About Adonis King
Born as a Washington DC native, the young 18-year-old grew up in a lively household with his two brothers and one sister. King played the saxophone as a child, but didn't take music seriously until he was fifteen. He explains, “I started free styling and writing songs in school with friends, just playing around. My friends heard the songs, and even though we were all broke, they approached me and we combined our money to buy a microphone and recorded on a laptop. Writing songs took my interest in music to another level.” Almost immediately, he formed a three-piece group and began playing for school talent shows, and friend’s birthday parties, going through what he calls, “recognizing himself in music.” “I was never going to settle when it came to music. I wasn't interested in anything I was doing other than music, and I appreciated the wide-openness of my life.” King says.
Now recording seriously, King was gathering skill as a songwriter; Adonis didn't land on his personal connection of pop and hip-hop overnight. He took notes on his influences, such as Eminem, Boy George, David Bowie, and Michael Jackson and used them to shape his own style. “I grew up with a lot of 90’s pop,” Adonis explains, “My mom used to go around the house with her broom and sing Michael Jackson all the time. I naturally gravitate to that kind of sound; there’s a warmth and timelessness to it that I’ve always loved.”
As his name grew in and around the DMV area, the pieces began to fall into place for Adonis. Entering the WPGC WMS Talent Show in Woodbridge, Adonis won, which earned him some needed cash and the notoriety to begin playing bigger shows for an ever-increasing local audience. Recording continuously, Adonis hooked up with producer Johnny Juliano (who worked with such artists as Wiz Khalifa, BigSean, and Gucci) and the two recorded a single at listen vision studio in Washington DC. The song sparked major interest from Hot97, ITunes, and MTV. “Working with Johnny Juliano has given me the freedom to be myself and to make the music exactly the way I want to make it,” he declares. That freedom allowed Adonis to self-produce Pretty Gang, as well the space to experiment while making it. “It’s a mixture of everything I love and grew up on” He reflects, “There was a lot of trial and error that went into the Mixtape, I wanted to tell a story,” he reveals. “The songwriting is far more detailed, and that was reflected in how I recorded. We recorded fifty songs, and I picked eight. I spent months writing certain songs, refining them until I thought they were just right.” The eight-song collection flutters from sunny, soulful hooks into clever, quick rhymes. The iTunes-only track “That’s My Baby” struts over a funked-up piano into a soaring melody worth moving to. “It’s about feeling good and being in love forever” he admits. “We made the track in Washington DC the first time I’ve ever been into a professional studio. I fell in love with the city lights night on the town scene, but I still wanted the delivery to have that soul tone. It’s like the soundtrack to love. Having a great time doesn’t hurt anybody. I’m talking to everyone on there, and it’s easy to sing along to. That’s the point.” Elsewhere, “Mobbin” skates forward with his rapid fire flow West Coast sound with uncontainable swagger: while, “Game Time” is hip-hop served. The pure energy he brings to the tablemore than makes up for it. King speeds up his goofy flow, and just goes plain crazy. His persona has made hip-hop more fun. “It’s a humorous rap song, with a lot of smiles.”. “Tear This Mug Up,” is a club-friendly house beat, fiery raps Bollywood style. “The lyrics are party-blissful, uncomplicated and fun. On the other end of the spectrum, ‘Adonis Day’ shows another side of the game.” He goes on, “It’s the transition from normal life into fame. People speculate on how being famous is cool—the girls and the money. At the end of the day, fame doesn’t make everybody happy. Then, there’s ‘Make It Outta’ Town’ it’s when you feel excluded from society. The lyrics talk on the subject of being bullied, death of my father, and knowing my life has a better purpose.”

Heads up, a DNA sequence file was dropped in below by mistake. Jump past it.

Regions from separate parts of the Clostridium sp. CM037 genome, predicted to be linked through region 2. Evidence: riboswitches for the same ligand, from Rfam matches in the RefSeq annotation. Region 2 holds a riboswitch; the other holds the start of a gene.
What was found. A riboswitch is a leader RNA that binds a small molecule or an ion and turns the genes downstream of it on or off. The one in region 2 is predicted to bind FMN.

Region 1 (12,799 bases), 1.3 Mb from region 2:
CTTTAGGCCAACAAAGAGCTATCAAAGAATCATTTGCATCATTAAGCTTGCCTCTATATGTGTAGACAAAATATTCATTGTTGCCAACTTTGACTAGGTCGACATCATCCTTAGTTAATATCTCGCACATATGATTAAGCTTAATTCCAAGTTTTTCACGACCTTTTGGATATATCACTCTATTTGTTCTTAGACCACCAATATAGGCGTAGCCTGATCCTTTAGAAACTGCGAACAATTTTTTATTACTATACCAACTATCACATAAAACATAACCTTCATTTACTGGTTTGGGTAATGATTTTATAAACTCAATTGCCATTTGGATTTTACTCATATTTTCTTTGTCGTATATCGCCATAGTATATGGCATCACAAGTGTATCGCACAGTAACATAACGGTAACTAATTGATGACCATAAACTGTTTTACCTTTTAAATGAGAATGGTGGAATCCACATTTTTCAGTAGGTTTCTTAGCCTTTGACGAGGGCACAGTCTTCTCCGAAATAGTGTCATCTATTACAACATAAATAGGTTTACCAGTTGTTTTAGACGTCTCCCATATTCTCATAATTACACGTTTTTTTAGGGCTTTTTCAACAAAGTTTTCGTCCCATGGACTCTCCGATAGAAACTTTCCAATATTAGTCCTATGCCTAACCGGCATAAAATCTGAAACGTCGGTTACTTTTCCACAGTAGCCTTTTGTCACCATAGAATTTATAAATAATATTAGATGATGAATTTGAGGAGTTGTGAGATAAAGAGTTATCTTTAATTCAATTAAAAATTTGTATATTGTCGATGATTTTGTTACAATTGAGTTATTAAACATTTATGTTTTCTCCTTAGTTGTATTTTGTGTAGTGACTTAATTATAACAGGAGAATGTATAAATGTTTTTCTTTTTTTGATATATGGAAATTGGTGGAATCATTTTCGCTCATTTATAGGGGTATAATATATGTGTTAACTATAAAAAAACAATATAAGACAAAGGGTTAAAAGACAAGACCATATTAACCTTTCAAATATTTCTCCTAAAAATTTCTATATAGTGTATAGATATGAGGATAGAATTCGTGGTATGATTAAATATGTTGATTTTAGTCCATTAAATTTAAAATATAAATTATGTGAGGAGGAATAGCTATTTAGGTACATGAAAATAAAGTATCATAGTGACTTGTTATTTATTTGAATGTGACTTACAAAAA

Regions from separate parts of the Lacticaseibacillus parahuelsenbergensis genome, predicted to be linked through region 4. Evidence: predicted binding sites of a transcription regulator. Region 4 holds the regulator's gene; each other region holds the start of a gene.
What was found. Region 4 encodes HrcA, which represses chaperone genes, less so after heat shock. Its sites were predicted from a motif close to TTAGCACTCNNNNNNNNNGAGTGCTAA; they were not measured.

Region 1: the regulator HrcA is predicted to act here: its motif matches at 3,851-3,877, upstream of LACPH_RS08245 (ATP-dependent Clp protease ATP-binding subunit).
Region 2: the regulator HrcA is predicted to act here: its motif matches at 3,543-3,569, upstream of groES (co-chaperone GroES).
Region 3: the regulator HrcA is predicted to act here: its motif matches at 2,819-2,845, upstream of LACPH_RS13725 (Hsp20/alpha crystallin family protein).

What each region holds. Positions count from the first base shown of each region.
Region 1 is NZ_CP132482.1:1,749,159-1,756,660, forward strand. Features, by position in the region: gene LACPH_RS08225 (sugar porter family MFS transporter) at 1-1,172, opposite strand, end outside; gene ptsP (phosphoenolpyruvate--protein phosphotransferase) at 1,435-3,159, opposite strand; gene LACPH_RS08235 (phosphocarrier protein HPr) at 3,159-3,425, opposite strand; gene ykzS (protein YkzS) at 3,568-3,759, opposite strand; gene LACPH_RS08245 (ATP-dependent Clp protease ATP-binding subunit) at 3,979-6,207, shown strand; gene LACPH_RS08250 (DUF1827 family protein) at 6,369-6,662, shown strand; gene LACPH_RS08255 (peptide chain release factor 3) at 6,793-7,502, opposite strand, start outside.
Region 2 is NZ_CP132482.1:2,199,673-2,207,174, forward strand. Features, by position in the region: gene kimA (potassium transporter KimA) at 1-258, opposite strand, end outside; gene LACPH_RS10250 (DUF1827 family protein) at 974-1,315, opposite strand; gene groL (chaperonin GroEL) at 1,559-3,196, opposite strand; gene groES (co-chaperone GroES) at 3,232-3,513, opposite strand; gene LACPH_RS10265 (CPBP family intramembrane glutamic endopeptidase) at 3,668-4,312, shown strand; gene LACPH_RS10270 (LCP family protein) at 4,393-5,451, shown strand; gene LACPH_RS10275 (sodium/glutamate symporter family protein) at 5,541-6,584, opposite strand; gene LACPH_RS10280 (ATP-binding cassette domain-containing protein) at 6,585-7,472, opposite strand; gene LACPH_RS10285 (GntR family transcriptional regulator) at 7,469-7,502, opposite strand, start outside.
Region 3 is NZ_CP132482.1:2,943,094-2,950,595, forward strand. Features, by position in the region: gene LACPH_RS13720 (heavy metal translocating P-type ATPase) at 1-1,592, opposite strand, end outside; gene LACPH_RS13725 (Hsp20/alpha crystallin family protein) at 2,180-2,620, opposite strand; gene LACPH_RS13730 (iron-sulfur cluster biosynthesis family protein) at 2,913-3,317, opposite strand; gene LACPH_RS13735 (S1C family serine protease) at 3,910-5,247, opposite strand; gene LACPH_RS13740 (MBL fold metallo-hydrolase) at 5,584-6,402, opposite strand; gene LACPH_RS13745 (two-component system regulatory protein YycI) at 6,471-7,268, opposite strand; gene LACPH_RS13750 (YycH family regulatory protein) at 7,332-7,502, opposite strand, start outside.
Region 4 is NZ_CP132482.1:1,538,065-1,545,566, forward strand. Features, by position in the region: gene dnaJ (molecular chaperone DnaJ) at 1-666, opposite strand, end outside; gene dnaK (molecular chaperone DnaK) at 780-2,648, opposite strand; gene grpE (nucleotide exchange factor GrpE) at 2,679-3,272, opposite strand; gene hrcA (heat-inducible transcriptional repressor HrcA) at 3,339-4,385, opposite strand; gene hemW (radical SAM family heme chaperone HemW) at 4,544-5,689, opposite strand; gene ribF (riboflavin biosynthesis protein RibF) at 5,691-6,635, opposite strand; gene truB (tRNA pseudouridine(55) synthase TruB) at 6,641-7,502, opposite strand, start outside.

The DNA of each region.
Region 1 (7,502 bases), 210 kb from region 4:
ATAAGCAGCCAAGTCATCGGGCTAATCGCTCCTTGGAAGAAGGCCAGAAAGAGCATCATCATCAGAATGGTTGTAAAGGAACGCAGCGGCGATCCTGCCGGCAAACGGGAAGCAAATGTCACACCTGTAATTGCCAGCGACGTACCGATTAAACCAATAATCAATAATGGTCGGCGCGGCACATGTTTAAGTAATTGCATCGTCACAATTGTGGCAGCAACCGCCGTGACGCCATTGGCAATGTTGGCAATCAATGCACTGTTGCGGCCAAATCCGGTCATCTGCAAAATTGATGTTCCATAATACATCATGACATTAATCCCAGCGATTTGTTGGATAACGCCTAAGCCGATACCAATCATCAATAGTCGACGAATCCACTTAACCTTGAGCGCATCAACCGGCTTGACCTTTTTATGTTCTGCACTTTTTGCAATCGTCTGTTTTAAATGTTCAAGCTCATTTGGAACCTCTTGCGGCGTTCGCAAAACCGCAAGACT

For Adonis, becoming an adult means taking his platform and using it to stand up against bullying. As a victim himself, he hopes that his music can be a positive power to speak out and support others affected by this wide-spread problem, showing them that there is hope and that it will get better. “I got picked on a lot when I was young,” says Adonis. ”I used to be uncomfortable telling people that I have a learning disability, because I thought I would be made fun of, now I don’t care what people have to say about me, I’m free as a bird! I thought out-of-the-box with this whole music thing, constantly trying to prove to everybody that my music had a great message and purpose, but I usually got put down. Being picked on was a usual thing, but it fueled motivation to make the most of my best moves.”
This is Adonis King. He’s ready to change the paradigm. He’s prepared to be a new voice. He’s the future.